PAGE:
Investment banks have long contained two cultures—traders and corporate finance advisers. It was the latter who traditionally became firms’ chief executives and chairmen.  The lines have blurred, however, as former traders have risen in prominence at their respective firms. (Some corporate financiers have responded by heading out on their own to start boutique advisory firms.)  Among the traders who worked their way to the top: Goldman Sachs CEO Lloyd Blankfein, a former commodities trader; Huw Jenkins, who led UBS until stepping down in 2007 after massive losses at the investment bank; and Oswald Grubel, a former floor trader who served as CEO of Credit Suisse until taking over for Jenkins at UBS.


Speaking of losses, traditional trading at I-banks consisted of dealing in equities, bonds and basic financial derivatives for currency and interest rate products.  That changed when banks began inventing new kinds of derivatives, an effort to wring more return from, well, just about anything.  New types of derivatives allow banks to trade contracts based on future energy prices, complicated bundles of currency prices, even the odds of another company defaulting on its debt.


What’s more, investment banks and brokerage firms used to act only as agents: they bought and sold securities on behalf of their clients.  Now they’re just as likely to be principals in trades, using firm assets to make their own bets.  When they get it right, traders have reaped big rewards for their employers. When they get it wrong, as the world discovered in 2007 and 2008, the losses can be devastating.


Compounding these issues is the fact that trading activity has increased as a proportion of I-banking revenue, and brokerage services have expanded at many banks.  The growth of hedge funds drove banks to build prime brokerage units, which offer dedicated financing, securities lending, clearing, custody and advisory services to major investors and hedge funds.


Mergers and acquisitions groups weren’t the only ones to feel the pinch of the recession in early 2009.  I-banks made revenue of just $1.8 billion in the equity capital markets in the first quarter, down from a high of $6.9 billion in the last quarter of 2007.  Global debt capital markets revenue fared better, climbing from $2.1 billion in the last quarter of 2008 to $4.2 billion in the first quarter of 2009. Still, that’s far from the peak of $7 billion in the second quarter of 2007.


The European scene


Europe’s major commercial banks have traditionally provided investment banking services for corporate clients, and as economic divisions among European nations have relaxed, opportunities for cross-border bank mergers have expanded.  Despite differences in legal, tax, accounting and regulatory systems, a number of banks have sought targets beyond their home borders.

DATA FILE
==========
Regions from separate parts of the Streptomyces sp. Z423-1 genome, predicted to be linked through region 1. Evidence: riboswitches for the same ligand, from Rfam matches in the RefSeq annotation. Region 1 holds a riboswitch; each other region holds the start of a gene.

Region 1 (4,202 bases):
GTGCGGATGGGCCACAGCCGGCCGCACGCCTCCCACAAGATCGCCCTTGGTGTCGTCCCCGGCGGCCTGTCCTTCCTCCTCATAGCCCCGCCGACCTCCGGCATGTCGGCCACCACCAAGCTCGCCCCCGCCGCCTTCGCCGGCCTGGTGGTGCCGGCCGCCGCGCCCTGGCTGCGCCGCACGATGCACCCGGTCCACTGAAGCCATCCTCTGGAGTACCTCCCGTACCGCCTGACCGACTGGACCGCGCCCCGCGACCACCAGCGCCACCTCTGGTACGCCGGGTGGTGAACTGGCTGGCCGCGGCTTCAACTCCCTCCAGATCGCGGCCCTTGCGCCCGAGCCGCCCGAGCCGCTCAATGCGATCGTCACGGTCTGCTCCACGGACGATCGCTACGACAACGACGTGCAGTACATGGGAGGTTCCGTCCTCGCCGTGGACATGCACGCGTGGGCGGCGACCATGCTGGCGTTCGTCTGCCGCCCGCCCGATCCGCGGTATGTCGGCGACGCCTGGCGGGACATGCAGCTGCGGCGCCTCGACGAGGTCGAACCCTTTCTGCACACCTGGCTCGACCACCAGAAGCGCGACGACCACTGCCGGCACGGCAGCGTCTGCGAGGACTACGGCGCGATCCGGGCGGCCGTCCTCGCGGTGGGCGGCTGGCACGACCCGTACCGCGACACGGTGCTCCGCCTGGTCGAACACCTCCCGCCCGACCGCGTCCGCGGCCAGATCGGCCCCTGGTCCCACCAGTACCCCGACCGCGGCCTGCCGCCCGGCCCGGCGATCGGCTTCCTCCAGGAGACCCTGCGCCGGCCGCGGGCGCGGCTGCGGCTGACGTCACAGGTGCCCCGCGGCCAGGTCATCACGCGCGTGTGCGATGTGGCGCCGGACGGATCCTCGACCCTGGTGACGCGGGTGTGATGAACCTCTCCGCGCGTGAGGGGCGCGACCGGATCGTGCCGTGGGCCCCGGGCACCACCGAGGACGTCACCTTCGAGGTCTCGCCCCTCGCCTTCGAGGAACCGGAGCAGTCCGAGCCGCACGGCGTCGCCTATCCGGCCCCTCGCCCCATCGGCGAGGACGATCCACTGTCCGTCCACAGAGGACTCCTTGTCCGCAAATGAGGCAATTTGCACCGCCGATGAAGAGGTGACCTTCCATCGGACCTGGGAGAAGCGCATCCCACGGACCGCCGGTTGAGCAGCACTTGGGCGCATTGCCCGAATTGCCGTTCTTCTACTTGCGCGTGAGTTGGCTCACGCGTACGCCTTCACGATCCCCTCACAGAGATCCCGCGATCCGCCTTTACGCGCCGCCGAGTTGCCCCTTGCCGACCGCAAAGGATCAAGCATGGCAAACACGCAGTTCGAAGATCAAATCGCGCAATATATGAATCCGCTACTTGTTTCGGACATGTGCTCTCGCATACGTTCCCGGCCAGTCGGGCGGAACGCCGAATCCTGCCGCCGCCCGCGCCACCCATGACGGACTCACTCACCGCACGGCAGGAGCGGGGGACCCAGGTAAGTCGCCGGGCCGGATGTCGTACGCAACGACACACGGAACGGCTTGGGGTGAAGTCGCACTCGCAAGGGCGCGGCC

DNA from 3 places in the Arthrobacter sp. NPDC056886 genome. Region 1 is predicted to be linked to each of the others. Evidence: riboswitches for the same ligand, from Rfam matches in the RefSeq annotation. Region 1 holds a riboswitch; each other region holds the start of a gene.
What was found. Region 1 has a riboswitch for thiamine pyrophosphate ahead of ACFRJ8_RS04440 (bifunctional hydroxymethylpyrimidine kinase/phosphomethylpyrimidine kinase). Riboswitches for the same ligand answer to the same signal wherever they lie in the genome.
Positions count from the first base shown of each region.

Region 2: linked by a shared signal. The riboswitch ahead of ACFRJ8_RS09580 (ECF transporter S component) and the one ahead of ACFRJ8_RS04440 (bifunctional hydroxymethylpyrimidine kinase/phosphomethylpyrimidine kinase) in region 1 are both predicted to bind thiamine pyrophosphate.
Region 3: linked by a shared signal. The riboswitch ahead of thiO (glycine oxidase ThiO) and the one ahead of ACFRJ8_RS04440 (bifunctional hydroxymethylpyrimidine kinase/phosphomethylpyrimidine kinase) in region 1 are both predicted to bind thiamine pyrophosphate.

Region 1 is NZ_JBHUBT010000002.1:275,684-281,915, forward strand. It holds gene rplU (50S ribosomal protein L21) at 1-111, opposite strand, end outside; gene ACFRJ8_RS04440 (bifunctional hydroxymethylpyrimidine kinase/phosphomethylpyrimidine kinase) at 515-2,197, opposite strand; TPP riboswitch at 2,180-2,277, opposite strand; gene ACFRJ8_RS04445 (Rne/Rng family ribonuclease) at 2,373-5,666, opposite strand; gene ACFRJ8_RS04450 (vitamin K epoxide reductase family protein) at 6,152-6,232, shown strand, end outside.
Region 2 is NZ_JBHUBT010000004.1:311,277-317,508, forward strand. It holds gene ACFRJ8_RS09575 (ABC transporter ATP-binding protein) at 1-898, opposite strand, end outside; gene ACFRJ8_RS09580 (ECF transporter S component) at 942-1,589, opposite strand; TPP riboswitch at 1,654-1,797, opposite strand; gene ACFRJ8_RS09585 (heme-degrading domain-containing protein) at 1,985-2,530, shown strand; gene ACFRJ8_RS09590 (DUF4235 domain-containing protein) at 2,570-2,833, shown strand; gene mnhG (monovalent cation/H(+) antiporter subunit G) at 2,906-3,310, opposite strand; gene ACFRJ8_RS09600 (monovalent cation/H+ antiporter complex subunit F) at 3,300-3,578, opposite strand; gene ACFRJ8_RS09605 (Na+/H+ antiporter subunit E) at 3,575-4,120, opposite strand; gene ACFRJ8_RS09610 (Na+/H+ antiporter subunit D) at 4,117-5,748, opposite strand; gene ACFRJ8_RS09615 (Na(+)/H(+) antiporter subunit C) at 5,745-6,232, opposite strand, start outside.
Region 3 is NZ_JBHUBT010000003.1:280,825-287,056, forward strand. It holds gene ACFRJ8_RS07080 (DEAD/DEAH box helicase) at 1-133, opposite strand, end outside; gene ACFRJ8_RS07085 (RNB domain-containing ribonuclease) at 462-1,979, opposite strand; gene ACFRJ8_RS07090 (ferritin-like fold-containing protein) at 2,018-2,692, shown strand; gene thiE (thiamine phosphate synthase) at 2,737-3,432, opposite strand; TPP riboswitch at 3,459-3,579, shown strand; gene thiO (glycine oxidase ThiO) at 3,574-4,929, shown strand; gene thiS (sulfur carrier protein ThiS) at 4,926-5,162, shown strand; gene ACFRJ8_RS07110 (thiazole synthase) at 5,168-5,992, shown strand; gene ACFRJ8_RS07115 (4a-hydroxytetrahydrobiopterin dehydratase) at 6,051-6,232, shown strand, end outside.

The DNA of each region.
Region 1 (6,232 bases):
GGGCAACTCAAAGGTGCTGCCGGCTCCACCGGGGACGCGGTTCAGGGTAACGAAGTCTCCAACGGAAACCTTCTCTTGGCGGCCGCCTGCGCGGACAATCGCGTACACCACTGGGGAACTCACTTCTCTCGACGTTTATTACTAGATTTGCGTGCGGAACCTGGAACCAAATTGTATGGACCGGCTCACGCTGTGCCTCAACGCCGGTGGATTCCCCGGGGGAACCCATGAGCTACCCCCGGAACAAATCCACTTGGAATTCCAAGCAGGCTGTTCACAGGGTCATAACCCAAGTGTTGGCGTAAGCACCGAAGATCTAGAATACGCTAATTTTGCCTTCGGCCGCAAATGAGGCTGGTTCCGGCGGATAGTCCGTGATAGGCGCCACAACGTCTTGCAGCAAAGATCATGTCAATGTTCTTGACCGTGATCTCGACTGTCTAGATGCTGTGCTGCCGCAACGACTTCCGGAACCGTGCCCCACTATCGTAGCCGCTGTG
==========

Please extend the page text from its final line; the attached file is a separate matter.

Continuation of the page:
Spain’s Banco Santander kicked off the cross-country mega-merger trend with its $17 billion acquisition of the U.K.’s Abbey National in 2004.  This was followed a year later by Italian bank UniCredit’s $22 billion purchase of Germany’s HBV and Dutch giant ABN AMRO’s $7 billion acquisition of Banca Antonveneta of Italy.  Not to be outdone, in 2006 France’s BNP Paribas spent $11 billion to buy Italy’s Banco del Lavoro.


But the biggest acquisition of all came in 2007 when a consortium led by the Royal Bank of Scotland beat out Barclays to buy ABN AMRO in a €70 billion deal—the biggest bank takeover in history.  Joining RBS in the winning consortium were Spain’s Banco Santander and Belgium’s Fortis.  Game, set, match?  Not quite.


Both RBS and Fortis were slammed with losses in 2008, partially the result of bad investments linked to subprime assets, partially the result of the expensive acquisition.  (Some observers wondered why, exactly, the RBS-led consortium decided that the onset of a global recession was a good time to forge ahead with such an outsized deal.)  In late 2008, RBS joined HBOS and Lloyds TSB in accepting bailout funds from the U.K. Treasury; as a result, the British government ended up with a 58 percent stake in the bank.  Disgraced CEO Sir Fred Goodwin resigned over the matter.  It gets worse: in January 2009, RBS reported a £28 billion loss, the largest in U.K. banking history.  Of this, about £20 billion was attributable to the ABN AMRO purchase.  The U.K. government raised its stake in RBS by converting preferred shares to ordinary shares, and today RBS has, for all intents and purposes, been nationalised—the government holds a 70 percent stake.